Wednesday, February 8, 2012

483 Farmhouse extension dining table with leaves and authentic antique finish

Here is our most wildly popular piece.  It is a newly built farmhouse style extension table (opening with leaves) with a gorgeous, mindfully done and authentic looking antique finish.  

This table went to a Scottsdale family who has a nice eat-in area in the kitchen.  It has two matching benches.

The finish is what we call a "living finish", where the color goes deep into the wood and is anchored in with many coats of penetrating drying oils.  The finish is absolutely bombproof and is excellent in areas of high use, and for families with children.  We have even done this finish on tabletops in two of our local restaurants here.  

This is a solid white oak cutting board, and since it was meant to be used for food, we did not color or distress it, but rather finished only with walnut oil.  

Here you can see two leaves which fit over the cutting board end.  The cutting board itself serves as the leaf supports on this end of the table.  These leaves are held in place and may look as if they will fall off the end but they won't.  

On the other end of the table, a pull-out breadboard style end conceals a compartment in which the leaves can be stored.  More about this later, see below.  

Here it shows the table fully extended with all four leaves in place.  

This color, number 29 is a nice neutral light to medium antique walnut a little on the gold side.  Each one of our out of town clients gets a packet of finish samples in the mail, and the one they chose is shown here in this picture.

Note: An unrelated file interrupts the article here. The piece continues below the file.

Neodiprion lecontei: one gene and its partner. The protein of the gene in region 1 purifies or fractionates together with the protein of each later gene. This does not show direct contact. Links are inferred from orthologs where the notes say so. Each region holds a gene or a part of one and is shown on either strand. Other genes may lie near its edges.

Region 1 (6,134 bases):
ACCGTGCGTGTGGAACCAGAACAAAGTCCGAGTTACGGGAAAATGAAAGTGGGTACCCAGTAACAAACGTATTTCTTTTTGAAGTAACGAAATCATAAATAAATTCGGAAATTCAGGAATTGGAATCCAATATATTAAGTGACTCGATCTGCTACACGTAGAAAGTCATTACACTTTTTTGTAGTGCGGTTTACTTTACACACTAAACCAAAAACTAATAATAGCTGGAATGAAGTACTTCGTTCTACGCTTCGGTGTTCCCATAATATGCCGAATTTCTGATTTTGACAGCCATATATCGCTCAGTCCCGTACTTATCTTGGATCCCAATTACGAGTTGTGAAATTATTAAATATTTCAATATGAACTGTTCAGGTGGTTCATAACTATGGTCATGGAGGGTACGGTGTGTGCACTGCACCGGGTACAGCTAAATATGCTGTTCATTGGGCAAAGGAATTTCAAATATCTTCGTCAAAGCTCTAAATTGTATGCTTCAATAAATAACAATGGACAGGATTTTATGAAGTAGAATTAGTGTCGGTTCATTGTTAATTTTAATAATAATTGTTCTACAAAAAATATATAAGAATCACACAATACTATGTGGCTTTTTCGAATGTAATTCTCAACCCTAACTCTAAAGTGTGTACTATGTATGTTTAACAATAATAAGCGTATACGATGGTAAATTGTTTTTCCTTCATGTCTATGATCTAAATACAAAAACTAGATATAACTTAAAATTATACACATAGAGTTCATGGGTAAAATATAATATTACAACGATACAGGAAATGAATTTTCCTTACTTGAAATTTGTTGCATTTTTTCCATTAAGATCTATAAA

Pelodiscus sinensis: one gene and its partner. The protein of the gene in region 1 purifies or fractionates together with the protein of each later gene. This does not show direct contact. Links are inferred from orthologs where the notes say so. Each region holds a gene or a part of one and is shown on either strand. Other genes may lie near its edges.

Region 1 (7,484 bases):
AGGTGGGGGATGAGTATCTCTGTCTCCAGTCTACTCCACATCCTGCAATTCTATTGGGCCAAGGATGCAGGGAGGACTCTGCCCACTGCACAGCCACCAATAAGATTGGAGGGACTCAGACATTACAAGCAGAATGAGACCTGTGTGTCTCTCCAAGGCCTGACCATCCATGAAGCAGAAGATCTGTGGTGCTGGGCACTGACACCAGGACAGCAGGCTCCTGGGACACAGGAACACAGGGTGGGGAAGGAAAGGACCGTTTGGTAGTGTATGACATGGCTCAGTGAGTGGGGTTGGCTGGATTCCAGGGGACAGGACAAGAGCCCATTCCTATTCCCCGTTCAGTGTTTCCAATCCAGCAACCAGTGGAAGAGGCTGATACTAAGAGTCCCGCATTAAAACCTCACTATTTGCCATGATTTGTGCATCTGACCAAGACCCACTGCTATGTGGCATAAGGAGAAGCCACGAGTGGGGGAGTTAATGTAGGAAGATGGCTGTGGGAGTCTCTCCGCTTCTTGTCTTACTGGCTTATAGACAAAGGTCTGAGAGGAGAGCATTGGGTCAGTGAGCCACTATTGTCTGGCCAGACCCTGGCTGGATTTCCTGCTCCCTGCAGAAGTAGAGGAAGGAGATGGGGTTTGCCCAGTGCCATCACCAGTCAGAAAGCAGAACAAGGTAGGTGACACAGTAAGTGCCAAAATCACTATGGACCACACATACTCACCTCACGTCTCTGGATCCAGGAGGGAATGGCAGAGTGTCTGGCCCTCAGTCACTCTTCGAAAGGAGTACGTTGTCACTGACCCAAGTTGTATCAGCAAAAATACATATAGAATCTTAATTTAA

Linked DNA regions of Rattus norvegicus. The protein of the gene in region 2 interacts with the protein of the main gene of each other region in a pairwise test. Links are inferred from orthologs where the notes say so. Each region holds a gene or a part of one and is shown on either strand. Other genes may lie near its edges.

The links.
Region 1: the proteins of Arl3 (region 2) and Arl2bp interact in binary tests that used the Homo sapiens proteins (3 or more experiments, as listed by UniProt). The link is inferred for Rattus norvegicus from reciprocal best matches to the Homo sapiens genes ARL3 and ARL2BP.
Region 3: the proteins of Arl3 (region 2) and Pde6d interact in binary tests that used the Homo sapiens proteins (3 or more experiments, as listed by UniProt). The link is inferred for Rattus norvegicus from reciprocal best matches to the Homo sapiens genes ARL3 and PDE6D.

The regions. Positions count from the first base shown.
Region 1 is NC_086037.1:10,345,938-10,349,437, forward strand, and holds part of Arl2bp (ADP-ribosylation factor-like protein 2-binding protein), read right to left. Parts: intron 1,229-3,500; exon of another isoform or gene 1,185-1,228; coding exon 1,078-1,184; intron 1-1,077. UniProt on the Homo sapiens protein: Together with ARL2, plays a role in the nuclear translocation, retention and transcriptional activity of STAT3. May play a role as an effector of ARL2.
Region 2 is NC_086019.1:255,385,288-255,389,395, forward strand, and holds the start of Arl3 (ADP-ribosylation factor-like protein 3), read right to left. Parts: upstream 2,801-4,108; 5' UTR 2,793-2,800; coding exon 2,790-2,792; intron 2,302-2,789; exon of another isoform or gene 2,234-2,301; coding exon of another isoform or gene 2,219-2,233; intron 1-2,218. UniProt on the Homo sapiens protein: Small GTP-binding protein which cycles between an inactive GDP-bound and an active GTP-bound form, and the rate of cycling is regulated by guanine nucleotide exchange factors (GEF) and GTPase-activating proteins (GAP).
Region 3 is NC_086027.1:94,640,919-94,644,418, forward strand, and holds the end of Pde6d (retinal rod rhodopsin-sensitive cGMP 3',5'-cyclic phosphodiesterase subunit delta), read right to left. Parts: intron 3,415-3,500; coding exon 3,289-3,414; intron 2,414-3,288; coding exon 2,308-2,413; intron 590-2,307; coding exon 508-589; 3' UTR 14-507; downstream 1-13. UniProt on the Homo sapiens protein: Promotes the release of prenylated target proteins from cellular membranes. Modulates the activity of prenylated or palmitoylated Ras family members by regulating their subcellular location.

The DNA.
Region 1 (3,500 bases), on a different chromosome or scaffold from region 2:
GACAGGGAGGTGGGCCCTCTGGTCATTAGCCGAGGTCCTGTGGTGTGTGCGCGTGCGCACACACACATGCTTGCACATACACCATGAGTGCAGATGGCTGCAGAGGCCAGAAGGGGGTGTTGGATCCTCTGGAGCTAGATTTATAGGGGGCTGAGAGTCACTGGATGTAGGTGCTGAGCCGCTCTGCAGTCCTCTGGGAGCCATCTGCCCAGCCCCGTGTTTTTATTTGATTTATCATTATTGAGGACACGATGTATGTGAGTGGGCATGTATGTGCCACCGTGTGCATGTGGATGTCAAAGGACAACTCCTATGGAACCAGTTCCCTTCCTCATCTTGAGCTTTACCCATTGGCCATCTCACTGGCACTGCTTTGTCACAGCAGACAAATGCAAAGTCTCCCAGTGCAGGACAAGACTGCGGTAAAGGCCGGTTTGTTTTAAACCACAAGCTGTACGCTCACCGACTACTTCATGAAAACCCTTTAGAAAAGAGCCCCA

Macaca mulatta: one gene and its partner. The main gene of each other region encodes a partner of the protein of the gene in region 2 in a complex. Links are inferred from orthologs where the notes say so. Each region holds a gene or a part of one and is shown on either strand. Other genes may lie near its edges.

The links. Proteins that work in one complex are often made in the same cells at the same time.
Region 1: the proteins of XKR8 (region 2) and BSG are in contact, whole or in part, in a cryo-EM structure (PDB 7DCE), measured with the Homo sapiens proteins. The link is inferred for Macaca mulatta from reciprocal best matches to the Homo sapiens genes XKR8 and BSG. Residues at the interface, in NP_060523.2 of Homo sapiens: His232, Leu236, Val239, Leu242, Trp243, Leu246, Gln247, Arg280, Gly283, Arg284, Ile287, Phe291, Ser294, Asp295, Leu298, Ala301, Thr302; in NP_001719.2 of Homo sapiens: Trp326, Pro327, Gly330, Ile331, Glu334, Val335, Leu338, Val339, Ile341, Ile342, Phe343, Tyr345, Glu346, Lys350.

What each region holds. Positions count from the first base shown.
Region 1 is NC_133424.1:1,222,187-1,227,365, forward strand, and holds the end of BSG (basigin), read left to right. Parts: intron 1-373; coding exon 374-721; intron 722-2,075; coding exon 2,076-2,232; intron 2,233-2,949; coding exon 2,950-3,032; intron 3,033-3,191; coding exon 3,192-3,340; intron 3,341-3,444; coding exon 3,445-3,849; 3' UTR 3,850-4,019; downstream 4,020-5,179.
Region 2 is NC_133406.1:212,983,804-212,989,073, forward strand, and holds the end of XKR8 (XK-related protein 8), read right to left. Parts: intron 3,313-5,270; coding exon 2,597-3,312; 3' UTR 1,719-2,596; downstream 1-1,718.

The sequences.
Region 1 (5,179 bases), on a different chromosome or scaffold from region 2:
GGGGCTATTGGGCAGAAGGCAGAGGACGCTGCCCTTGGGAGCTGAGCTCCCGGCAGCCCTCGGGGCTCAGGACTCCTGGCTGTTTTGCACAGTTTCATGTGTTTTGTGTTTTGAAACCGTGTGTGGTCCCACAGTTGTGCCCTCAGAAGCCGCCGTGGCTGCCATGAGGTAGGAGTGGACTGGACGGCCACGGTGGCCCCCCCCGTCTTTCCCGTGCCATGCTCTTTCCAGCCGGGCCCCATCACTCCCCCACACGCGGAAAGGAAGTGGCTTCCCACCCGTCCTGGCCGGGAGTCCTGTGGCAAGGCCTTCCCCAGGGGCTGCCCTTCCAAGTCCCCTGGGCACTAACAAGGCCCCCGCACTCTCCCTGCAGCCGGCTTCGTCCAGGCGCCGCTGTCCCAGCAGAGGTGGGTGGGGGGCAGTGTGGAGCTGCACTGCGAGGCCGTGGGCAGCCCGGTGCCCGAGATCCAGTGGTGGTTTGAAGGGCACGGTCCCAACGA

Showing texture.  This one needed a heavily distressed look. 

A close view showing square pegs, fake "cracks", lots of distressing and "worm" holes and tracks.  

A very close view of the top.  The sheen is buttery but not shiny, and because it is a penetrating finish, it will never look like plastic.   
More of the top. 

Top, showing leaves in place.  As would be expected with an antique, the leaves show less distressing and are slightly darker.  

Here's the underside of the cutting board, showing the slots where the leaves fit into the end of the table.  

Here it shows the cutting board extended, and you can see that there is a slot on that inner edge of the cutting board.  This slot will fit into one of the leaves, holding it in place.  
Two leaves for this end of the table. 

This shows how the whole thing works on the cutting board end.  The leaves are locked into place and kept in position in this manner. 

At the other end of the table, this looks like a drawer but is actually a flip down panel that conceals the leaf storage compartment. 

This breadboard end pulls out like so. 
The leaves fit into this cavity here.  Such a nice solution for a very small apartment.   

The leaves at this end are locked into place with the same tongue and groove strategy. 

Showing the leaves in place at this end. 


  1. Great talking with you today Suzanne. Exceptional design work with old world craftsmanship.